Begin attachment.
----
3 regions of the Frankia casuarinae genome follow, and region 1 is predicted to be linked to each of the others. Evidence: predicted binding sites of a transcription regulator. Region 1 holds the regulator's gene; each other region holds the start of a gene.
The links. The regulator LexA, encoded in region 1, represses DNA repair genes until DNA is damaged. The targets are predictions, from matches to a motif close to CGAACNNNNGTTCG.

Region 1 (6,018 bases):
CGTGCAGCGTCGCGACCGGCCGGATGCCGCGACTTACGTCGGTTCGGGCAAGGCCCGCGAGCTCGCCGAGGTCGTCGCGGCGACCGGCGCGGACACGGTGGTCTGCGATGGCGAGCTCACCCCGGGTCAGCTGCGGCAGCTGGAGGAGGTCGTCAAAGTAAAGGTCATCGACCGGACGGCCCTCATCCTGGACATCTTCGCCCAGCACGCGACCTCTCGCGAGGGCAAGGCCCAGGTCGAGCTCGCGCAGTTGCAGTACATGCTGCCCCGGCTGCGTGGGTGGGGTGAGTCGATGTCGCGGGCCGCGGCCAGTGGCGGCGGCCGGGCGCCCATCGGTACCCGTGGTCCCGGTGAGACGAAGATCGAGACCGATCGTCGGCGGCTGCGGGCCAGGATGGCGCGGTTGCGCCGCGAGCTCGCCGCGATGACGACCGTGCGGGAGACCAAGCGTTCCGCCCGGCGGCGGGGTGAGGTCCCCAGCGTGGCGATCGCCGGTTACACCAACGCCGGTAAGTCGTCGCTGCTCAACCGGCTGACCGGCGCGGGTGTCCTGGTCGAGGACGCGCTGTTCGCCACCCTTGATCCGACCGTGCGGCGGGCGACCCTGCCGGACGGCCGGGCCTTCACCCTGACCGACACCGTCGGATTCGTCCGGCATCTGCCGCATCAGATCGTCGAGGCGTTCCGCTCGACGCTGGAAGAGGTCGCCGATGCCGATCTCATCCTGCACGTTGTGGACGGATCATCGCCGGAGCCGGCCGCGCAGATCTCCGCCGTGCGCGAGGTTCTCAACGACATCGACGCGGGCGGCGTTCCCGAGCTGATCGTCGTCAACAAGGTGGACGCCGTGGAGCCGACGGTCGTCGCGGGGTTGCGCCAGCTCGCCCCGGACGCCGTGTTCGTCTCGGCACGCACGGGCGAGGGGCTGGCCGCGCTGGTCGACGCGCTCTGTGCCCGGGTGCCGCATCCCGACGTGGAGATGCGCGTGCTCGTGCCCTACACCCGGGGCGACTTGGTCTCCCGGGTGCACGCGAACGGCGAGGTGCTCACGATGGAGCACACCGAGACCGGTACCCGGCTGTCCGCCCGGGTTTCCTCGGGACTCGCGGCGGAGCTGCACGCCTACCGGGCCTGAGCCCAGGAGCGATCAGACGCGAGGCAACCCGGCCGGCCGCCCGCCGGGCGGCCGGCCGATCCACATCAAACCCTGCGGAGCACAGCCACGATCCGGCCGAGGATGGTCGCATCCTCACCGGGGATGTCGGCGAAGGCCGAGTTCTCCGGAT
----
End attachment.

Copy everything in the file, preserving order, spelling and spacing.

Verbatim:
3 regions of the Frankia casuarinae genome follow, and region 1 is predicted to be linked to each of the others. Evidence: predicted binding sites of a transcription regulator. Region 1 holds the regulator's gene; each other region holds the start of a gene.
The links. The regulator LexA, encoded in region 1, represses DNA repair genes until DNA is damaged. The targets are predictions, from matches to a motif close to CGAACNNNNGTTCG.

Region 1 (6,018 bases):
CGTGCAGCGTCGCGACCGGCCGGATGCCGCGACTTACGTCGGTTCGGGCAAGGCCCGCGAGCTCGCCGAGGTCGTCGCGGCGACCGGCGCGGACACGGTGGTCTGCGATGGCGAGCTCACCCCGGGTCAGCTGCGGCAGCTGGAGGAGGTCGTCAAAGTAAAGGTCATCGACCGGACGGCCCTCATCCTGGACATCTTCGCCCAGCACGCGACCTCTCGCGAGGGCAAGGCCCAGGTCGAGCTCGCGCAGTTGCAGTACATGCTGCCCCGGCTGCGTGGGTGGGGTGAGTCGATGTCGCGGGCCGCGGCCAGTGGCGGCGGCCGGGCGCCCATCGGTACCCGTGGTCCCGGTGAGACGAAGATCGAGACCGATCGTCGGCGGCTGCGGGCCAGGATGGCGCGGTTGCGCCGCGAGCTCGCCGCGATGACGACCGTGCGGGAGACCAAGCGTTCCGCCCGGCGGCGGGGTGAGGTCCCCAGCGTGGCGATCGCCGGTTACACCAACGCCGGTAAGTCGTCGCTGCTCAACCGGCTGACCGGCGCGGGTGTCCTGGTCGAGGACGCGCTGTTCGCCACCCTTGATCCGACCGTGCGGCGGGCGACCCTGCCGGACGGCCGGGCCTTCACCCTGACCGACACCGTCGGATTCGTCCGGCATCTGCCGCATCAGATCGTCGAGGCGTTCCGCTCGACGCTGGAAGAGGTCGCCGATGCCGATCTCATCCTGCACGTTGTGGACGGATCATCGCCGGAGCCGGCCGCGCAGATCTCCGCCGTGCGCGAGGTTCTCAACGACATCGACGCGGGCGGCGTTCCCGAGCTGATCGTCGTCAACAAGGTGGACGCCGTGGAGCCGACGGTCGTCGCGGGGTTGCGCCAGCTCGCCCCGGACGCCGTGTTCGTCTCGGCACGCACGGGCGAGGGGCTGGCCGCGCTGGTCGACGCGCTCTGTGCCCGGGTGCCGCATCCCGACGTGGAGATGCGCGTGCTCGTGCCCTACACCCGGGGCGACTTGGTCTCCCGGGTGCACGCGAACGGCGAGGTGCTCACGATGGAGCACACCGAGACCGGTACCCGGCTGTCCGCCCGGGTTTCCTCGGGACTCGCGGCGGAGCTGCACGCCTACCGGGCCTGAGCCCAGGAGCGATCAGACGCGAGGCAACCCGGCCGGCCGCCCGCCGGGCGGCCGGCCGATCCACATCAAACCCTGCGGAGCACAGCCACGATCCGGCCGAGGATGGTCGCATCCTCACCGGGGATGTCGGCGAAGGCCGAGTTCTCCGGAT